Written and Directed by Charles Chaplin
Starring Charlie Chaplin, Al Ernest Garcia, Merna Kennedy, Henry Bergman
I’ve run away from the circus.Merna – Circus Rider
Charlie Chaplin’s The Circus, filmed during the release of the first successful “talkie” motion picture, The Jazz Singer, is a reminder of how perfect the doomed silent era films could be in the hands of an artist.
The story is a simple one. The Tramp (Chaplin) stumbles his way into a circus act. He finds a girl, Merna. Merna falls for the Rex, The Tightrope Act (not the Tramp). Rex is missing for the show. The Tramp takes his place. Tramp wins over Merna. Tramp gets Rex to take his place. Circus leaves the Tramp behind.
There’s more to it than this, of course. There are tons of sideshows and ridiculous events with almost everyone in the main cast getting an astounding stunt sequence. None is more amazing than Chaplin, though. This is his truly magical show.
The inherent weakness to the silent film for me is the obvious difference between the text on the screen and what we see the characters saying, or even mumbling. This is prevalent here as any other film. The true genius for Chaplin, and fellow silent film star Harold Lloyd, is their ability to incorporate fantastic sequences of absurd physical comedy.
This time, the story is nicely interwoven within the physical set pieces. The greatness of the film is that, good as Chaplin is, the film isn’t entirely reliant on his physical prowess. His storytelling is significantly more interesting than many films of the silent era. It really works for any era.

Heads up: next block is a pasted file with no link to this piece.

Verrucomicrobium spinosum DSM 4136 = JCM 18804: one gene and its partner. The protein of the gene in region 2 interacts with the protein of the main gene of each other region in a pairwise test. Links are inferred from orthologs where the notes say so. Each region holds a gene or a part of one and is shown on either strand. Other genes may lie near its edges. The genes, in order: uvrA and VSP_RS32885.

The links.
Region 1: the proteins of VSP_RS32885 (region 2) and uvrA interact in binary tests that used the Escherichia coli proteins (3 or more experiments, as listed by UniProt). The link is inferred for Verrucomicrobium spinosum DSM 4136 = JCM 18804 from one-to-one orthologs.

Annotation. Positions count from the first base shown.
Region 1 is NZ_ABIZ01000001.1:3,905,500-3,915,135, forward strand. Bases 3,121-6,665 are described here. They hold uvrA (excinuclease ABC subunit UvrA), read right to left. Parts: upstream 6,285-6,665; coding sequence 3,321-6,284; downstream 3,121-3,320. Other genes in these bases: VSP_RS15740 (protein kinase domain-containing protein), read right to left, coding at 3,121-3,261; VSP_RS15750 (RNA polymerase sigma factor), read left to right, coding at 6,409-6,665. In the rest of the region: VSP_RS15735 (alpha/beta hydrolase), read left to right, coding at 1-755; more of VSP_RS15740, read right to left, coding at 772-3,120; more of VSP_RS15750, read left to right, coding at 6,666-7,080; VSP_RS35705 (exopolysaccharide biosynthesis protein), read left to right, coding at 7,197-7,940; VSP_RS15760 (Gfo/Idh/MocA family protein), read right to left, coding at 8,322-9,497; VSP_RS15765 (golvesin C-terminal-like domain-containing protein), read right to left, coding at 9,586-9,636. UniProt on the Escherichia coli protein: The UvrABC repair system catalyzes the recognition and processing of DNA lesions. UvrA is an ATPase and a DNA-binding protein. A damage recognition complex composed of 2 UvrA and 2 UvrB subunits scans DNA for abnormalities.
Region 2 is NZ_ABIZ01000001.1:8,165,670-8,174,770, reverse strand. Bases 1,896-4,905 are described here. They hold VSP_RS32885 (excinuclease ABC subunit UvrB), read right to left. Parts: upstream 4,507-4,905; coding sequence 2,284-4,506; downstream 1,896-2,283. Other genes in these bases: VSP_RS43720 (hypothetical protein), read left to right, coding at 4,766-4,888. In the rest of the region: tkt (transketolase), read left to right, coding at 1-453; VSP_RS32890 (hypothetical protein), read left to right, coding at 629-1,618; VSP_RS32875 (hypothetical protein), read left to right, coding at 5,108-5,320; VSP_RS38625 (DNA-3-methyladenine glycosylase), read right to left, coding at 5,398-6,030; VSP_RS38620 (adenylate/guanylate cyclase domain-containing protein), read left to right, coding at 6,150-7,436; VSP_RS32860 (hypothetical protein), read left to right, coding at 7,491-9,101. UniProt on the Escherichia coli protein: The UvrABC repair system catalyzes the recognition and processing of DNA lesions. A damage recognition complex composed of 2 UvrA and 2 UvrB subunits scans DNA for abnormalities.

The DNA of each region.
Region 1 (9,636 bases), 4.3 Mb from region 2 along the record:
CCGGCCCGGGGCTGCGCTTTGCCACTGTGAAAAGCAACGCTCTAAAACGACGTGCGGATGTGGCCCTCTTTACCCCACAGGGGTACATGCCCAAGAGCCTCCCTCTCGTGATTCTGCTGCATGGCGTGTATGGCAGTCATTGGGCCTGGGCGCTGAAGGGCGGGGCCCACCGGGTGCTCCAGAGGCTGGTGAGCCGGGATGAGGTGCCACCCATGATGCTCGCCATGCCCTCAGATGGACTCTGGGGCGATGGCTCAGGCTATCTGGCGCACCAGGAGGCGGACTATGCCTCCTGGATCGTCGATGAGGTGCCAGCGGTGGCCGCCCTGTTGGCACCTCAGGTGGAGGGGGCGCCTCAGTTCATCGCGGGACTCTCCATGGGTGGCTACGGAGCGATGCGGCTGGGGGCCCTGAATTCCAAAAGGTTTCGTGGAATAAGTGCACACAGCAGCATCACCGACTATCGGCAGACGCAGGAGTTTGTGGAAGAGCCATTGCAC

For the time, it’s interesting the take Chaplin has on the idea of a homeless wanderer. This was prevalent for his time as it is for ours today, though the absence of any drugs or alcohol paints a rosier picture that makes this more fantasy than reality. Either way, his cadence as he jaunts happily from place to place is an indelible part of our history, burned into our minds.
The biggest thing I take from Chaplin’s The Circus is an amazing degree of choreography. Whether working with many different people (i.e. the clowns), animals or on his own, this has to have been hard to get right even part of the time. I still don’t know how he survived putting his head right next to a roaring tiger. Even more amazing is seeing him on a wire with all of those monkeys moving around and all over him. One even playfully biting his nose.
Chaplin is definitely going to be on my list for future watches. I had avoided him to now because through local television, I grew up on Harold Lloyd. I figured if you’ve seen one, you’d seen them all. I really do need to see them all.
(****1/2 out of *****)